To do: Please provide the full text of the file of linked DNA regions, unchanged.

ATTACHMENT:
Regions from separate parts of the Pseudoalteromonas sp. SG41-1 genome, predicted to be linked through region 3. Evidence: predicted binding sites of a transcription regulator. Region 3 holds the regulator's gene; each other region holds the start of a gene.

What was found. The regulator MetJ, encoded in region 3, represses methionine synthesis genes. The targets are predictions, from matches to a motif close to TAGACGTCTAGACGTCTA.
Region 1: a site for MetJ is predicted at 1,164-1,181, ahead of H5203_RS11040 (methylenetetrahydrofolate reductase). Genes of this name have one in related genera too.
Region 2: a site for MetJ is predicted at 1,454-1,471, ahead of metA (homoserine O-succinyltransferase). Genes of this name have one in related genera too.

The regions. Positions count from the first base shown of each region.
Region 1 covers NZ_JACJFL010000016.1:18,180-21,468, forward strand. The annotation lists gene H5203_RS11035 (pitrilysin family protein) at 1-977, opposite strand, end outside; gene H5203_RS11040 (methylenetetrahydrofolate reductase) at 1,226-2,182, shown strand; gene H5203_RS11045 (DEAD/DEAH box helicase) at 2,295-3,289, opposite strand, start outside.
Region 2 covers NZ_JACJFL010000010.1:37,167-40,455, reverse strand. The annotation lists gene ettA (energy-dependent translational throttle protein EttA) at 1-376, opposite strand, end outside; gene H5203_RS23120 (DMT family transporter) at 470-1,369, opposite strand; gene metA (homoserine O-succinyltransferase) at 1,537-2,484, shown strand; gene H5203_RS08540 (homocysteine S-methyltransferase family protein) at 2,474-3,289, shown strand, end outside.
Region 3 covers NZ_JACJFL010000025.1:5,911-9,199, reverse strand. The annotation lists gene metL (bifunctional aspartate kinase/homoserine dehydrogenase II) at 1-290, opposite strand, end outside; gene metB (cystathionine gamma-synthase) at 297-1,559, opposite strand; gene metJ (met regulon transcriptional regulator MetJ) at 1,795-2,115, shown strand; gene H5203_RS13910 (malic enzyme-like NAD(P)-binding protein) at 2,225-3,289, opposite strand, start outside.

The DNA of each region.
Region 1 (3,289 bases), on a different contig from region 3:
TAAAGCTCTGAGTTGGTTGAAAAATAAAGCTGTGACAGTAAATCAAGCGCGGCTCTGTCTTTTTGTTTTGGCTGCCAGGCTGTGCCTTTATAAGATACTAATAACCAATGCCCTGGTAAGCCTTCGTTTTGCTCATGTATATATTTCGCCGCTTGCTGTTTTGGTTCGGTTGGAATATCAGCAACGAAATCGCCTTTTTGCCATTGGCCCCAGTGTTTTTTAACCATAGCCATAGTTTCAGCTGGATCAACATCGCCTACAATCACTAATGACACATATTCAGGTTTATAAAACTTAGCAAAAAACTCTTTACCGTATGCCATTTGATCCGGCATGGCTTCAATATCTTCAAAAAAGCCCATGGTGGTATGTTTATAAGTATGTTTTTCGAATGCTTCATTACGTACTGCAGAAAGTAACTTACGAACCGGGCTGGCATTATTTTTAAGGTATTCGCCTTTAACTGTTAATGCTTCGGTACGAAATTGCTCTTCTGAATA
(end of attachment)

Regions from separate parts of the Pseudoalteromonas sp. SG41-1 genome, predicted to be linked through region 3. Evidence: predicted binding sites of a transcription regulator. Region 3 holds the regulator's gene; each other region holds the start of a gene.

What was found. The regulator MetJ, encoded in region 3, represses methionine synthesis genes. The targets are predictions, from matches to a motif close to TAGACGTCTAGACGTCTA.
Region 1: a site for MetJ is predicted at 1,164-1,181, ahead of H5203_RS11040 (methylenetetrahydrofolate reductase). Genes of this name have one in related genera too.
Region 2: a site for MetJ is predicted at 1,454-1,471, ahead of metA (homoserine O-succinyltransferase). Genes of this name have one in related genera too.

The regions. Positions count from the first base shown of each region.
Region 1 covers NZ_JACJFL010000016.1:18,180-21,468, forward strand. The annotation lists gene H5203_RS11035 (pitrilysin family protein) at 1-977, opposite strand, end outside; gene H5203_RS11040 (methylenetetrahydrofolate reductase) at 1,226-2,182, shown strand; gene H5203_RS11045 (DEAD/DEAH box helicase) at 2,295-3,289, opposite strand, start outside.
Region 2 covers NZ_JACJFL010000010.1:37,167-40,455, reverse strand. The annotation lists gene ettA (energy-dependent translational throttle protein EttA) at 1-376, opposite strand, end outside; gene H5203_RS23120 (DMT family transporter) at 470-1,369, opposite strand; gene metA (homoserine O-succinyltransferase) at 1,537-2,484, shown strand; gene H5203_RS08540 (homocysteine S-methyltransferase family protein) at 2,474-3,289, shown strand, end outside.
Region 3 covers NZ_JACJFL010000025.1:5,911-9,199, reverse strand. The annotation lists gene metL (bifunctional aspartate kinase/homoserine dehydrogenase II) at 1-290, opposite strand, end outside; gene metB (cystathionine gamma-synthase) at 297-1,559, opposite strand; gene metJ (met regulon transcriptional regulator MetJ) at 1,795-2,115, shown strand; gene H5203_RS13910 (malic enzyme-like NAD(P)-binding protein) at 2,225-3,289, opposite strand, start outside.

The DNA of each region.
Region 1 (3,289 bases), on a different contig from region 3:
TAAAGCTCTGAGTTGGTTGAAAAATAAAGCTGTGACAGTAAATCAAGCGCGGCTCTGTCTTTTTGTTTTGGCTGCCAGGCTGTGCCTTTATAAGATACTAATAACCAATGCCCTGGTAAGCCTTCGTTTTGCTCATGTATATATTTCGCCGCTTGCTGTTTTGGTTCGGTTGGAATATCAGCAACGAAATCGCCTTTTTGCCATTGGCCCCAGTGTTTTTTAACCATAGCCATAGTTTCAGCTGGATCAACATCGCCTACAATCACTAATGACACATATTCAGGTTTATAAAACTTAGCAAAAAACTCTTTACCGTATGCCATTTGATCCGGCATGGCTTCAATATCTTCAAAAAAGCCCATGGTGGTATGTTTATAAGTATGTTTTTCGAATGCTTCATTACGTACTGCAGAAAGTAACTTACGAACCGGGCTGGCATTATTTTTAAGGTATTCGCCTTTAACTGTTAATGCTTCGGTACGAAATTGCTCTTCTGAATA